Since 1984, nearly 150 airports have closed nationwide, according to the FAA. Two factors are at work: Real estate prices around major cities have soared, making it more profitable to sell the large amounts of land required by airports and too expensive to expand and upgrade existing facilities. In addition, liability insurance has become scarcer and more expensive.
At the same time, demand for general aviation airports is up. Membership in the National Business Aircraft Association, which represents corporations that own aircraft, has doubled since 1975 to 2,900. The number of individuals who own aircraft for business travel has climbed at a similar pace.
The FAA estimates that one-third of general aviation aircraft are used for business travel, but in crowded areas such as Washington the number is much higher. Nearly all general aviation aircraft at National, for example, are used for business, airport officials say.
"There are more people flying their own single-engine airplanes for business than there are people chauffered by corporate jets for business purposes," said Bob Warner of the National Association of State Aviation Officials.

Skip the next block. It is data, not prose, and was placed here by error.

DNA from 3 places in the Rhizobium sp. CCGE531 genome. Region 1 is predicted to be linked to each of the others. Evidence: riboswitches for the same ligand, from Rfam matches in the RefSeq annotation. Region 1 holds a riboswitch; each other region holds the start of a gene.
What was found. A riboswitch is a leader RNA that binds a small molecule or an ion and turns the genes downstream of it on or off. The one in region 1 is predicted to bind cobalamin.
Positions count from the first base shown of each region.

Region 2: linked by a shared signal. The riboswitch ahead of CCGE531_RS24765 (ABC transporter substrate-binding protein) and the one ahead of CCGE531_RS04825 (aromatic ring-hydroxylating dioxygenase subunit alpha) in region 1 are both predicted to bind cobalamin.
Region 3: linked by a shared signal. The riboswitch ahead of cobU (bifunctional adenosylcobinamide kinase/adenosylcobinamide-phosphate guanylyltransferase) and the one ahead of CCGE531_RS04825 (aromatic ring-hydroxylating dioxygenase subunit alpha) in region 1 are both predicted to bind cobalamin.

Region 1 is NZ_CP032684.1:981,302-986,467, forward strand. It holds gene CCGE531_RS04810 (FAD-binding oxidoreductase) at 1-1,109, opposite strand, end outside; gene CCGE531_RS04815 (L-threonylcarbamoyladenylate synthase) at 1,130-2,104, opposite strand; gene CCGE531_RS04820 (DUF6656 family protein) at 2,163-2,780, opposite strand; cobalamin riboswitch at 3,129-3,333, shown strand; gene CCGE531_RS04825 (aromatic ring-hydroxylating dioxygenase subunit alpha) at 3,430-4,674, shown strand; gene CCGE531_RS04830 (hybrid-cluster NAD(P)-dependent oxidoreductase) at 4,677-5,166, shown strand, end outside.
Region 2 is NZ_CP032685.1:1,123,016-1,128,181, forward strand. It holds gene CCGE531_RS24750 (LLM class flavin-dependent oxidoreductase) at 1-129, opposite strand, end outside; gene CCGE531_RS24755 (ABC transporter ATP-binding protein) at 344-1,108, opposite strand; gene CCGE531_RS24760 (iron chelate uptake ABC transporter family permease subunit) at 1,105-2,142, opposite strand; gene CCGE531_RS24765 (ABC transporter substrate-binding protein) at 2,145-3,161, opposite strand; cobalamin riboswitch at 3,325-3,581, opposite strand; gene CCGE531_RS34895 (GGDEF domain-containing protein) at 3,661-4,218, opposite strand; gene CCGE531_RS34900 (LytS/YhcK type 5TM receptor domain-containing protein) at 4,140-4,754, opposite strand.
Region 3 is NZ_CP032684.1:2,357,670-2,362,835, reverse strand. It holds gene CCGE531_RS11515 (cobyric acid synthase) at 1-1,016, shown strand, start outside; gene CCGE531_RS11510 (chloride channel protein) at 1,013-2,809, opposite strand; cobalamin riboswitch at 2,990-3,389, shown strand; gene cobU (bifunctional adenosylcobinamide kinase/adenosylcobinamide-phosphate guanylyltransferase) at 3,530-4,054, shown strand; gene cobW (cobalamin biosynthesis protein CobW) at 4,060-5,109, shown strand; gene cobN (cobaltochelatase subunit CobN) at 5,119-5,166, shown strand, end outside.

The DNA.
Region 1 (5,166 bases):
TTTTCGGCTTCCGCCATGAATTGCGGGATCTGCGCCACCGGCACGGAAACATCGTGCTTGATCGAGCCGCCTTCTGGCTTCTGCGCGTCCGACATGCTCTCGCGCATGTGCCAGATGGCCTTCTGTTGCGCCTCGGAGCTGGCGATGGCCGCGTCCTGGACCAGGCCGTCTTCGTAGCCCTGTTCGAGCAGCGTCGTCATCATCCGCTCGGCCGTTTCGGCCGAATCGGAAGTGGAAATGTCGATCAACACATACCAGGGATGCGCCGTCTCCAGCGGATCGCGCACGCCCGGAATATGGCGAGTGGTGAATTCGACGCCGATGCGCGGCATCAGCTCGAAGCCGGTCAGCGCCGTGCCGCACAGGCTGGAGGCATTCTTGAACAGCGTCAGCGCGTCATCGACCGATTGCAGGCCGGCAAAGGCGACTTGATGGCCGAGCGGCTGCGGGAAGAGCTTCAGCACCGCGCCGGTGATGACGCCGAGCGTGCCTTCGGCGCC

National limits takeoffs and landings of general aviation craft to 12 per hour, compared to 48 takeoffs and landings for commercial and commuter airlines. BWI and Dulles have no such restrictions, airport officials say.
Even so, trade groups for smaller craft agree with airport officials that large airports such as National, Dulles and BWI should continue to focus attention on commercial airlines and larger corporate jets. Owners of smaller craft argue that, whether communities like it or not, providing adequate facilities for smaller aircraft at smaller airports is an important ingredient to a region's ability to attract new companies.
"Many general aviation pilots just don't want to mix with the large commercial jets and the traffic at busier commercial airports," said Linda Green, a spokeswoman for BWI.
A spokesman for the Metropolitan Washington Airports Authority said that general aviation landings and takeoffs at National have increased 6.7 percent in the last 12 months, reflecting increased demand for the convenience of an airport that is close to the center of the District and has good ground transportation to surrounding areas.
In the same period, however, general aviation traffic at Dulles slipped 27 percent. Officials say the likely explanation is that takeoffs and landings have increased 59.8 percent for major airlines and 50.2 percent for commuter airlines -- increases that have crowded out smaller craft.